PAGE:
I suppose that the wave-system of enemy encounters might be chalked up to a poor design decision, and in no way related to the constrained time frame between game releases, but there can be no question about my next issue with DA2's design. Recycled Areas. Forums are ablaze with people lamenting Bioware's decision to reuse areas for quests that are supposed to represent different locales. The first Mass Effect also suffered from this problem, but it was a minor nuisance in that game at best: it only really impacted the smallest of sidequests in that game. In Dragon Age 2, the recycled areas cover not only sidequests, but main-plots as well. Every single cave, dungeon, sewer, or estate is literally an exact copy of the one before it. The effect is totally immersion-breaking and an unbelievable misstep for a developer that is lauded for its storytelling skill. Setting is an important part of storytelling; if the setting never changes on the screen, your story will suffer.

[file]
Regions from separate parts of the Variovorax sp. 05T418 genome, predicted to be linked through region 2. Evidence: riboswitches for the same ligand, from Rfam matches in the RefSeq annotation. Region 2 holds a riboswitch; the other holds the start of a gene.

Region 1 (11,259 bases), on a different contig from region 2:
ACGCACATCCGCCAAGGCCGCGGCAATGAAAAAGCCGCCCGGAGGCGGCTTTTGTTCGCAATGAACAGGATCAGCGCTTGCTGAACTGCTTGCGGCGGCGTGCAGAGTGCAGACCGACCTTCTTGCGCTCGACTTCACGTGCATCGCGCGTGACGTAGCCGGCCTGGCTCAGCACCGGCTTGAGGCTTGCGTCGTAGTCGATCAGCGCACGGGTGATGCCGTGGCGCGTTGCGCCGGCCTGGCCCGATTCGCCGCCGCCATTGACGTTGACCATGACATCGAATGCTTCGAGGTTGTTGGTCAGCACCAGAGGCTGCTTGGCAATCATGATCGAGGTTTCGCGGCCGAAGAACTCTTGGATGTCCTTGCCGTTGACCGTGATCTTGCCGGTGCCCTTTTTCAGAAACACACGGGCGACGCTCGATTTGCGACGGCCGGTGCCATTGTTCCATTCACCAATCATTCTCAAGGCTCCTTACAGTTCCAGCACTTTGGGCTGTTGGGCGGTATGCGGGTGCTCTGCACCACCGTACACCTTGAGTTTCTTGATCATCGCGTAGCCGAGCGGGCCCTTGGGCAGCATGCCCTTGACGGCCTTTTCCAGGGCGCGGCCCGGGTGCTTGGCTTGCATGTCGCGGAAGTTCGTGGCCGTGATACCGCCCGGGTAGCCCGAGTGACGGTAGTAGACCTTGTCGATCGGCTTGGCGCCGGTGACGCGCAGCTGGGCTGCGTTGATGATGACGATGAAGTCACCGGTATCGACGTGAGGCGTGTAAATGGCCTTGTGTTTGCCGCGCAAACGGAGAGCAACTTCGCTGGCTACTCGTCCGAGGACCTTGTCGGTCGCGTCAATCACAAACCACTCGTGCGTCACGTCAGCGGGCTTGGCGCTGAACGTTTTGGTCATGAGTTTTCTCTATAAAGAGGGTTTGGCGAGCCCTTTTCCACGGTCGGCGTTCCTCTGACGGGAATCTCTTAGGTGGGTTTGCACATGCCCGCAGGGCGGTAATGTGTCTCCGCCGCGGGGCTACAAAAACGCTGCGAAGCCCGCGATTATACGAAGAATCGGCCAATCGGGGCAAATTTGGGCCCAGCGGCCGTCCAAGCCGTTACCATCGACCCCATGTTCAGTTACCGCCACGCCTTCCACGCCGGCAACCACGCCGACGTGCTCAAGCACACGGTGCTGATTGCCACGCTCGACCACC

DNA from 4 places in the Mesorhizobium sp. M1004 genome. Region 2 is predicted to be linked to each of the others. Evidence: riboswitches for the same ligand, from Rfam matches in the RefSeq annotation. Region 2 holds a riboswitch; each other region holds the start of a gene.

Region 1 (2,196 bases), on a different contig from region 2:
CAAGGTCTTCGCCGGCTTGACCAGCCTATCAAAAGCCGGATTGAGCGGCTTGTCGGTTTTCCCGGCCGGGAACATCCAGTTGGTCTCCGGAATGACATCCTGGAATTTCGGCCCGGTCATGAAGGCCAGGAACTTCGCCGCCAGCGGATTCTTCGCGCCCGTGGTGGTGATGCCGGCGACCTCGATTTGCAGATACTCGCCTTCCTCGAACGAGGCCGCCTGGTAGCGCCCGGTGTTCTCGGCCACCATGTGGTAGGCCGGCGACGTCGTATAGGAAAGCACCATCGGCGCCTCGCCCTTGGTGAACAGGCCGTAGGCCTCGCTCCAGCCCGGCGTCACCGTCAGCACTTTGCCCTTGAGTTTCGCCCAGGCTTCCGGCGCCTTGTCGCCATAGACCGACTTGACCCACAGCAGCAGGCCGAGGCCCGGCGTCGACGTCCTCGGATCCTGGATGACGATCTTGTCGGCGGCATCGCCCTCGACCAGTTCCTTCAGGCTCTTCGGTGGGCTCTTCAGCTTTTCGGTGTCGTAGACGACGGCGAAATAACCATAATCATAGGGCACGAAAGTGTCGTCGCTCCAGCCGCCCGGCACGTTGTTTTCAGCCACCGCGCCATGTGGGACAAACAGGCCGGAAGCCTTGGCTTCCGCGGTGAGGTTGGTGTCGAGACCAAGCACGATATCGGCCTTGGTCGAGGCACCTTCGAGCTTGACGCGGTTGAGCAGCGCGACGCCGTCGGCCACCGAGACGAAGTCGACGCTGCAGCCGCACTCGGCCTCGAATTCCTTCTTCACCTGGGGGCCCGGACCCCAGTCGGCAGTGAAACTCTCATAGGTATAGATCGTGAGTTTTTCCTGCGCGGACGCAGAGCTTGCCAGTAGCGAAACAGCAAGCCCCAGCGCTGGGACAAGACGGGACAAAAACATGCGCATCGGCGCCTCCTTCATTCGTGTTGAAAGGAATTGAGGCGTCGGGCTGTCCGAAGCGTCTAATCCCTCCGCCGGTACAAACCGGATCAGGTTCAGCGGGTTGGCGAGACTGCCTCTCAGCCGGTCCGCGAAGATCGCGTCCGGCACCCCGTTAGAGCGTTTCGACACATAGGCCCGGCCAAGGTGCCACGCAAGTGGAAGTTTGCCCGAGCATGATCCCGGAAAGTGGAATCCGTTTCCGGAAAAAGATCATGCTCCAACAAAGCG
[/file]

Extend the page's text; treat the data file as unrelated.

When you're not tackling the main quests or being assaulted by endless waves of enemies, Hawke can also pursue (in standard Bioware form) romances among the many companions he'll get to know along his journey. Gay and Straight options are both available, and there's even an option that is doomed (*cough* Aveline *cough). For the most part, these romances are deep, engaging, and have that poignant quality that makes you go "Aww" despite the fact that you're staring at fictional characters animated through lines of code.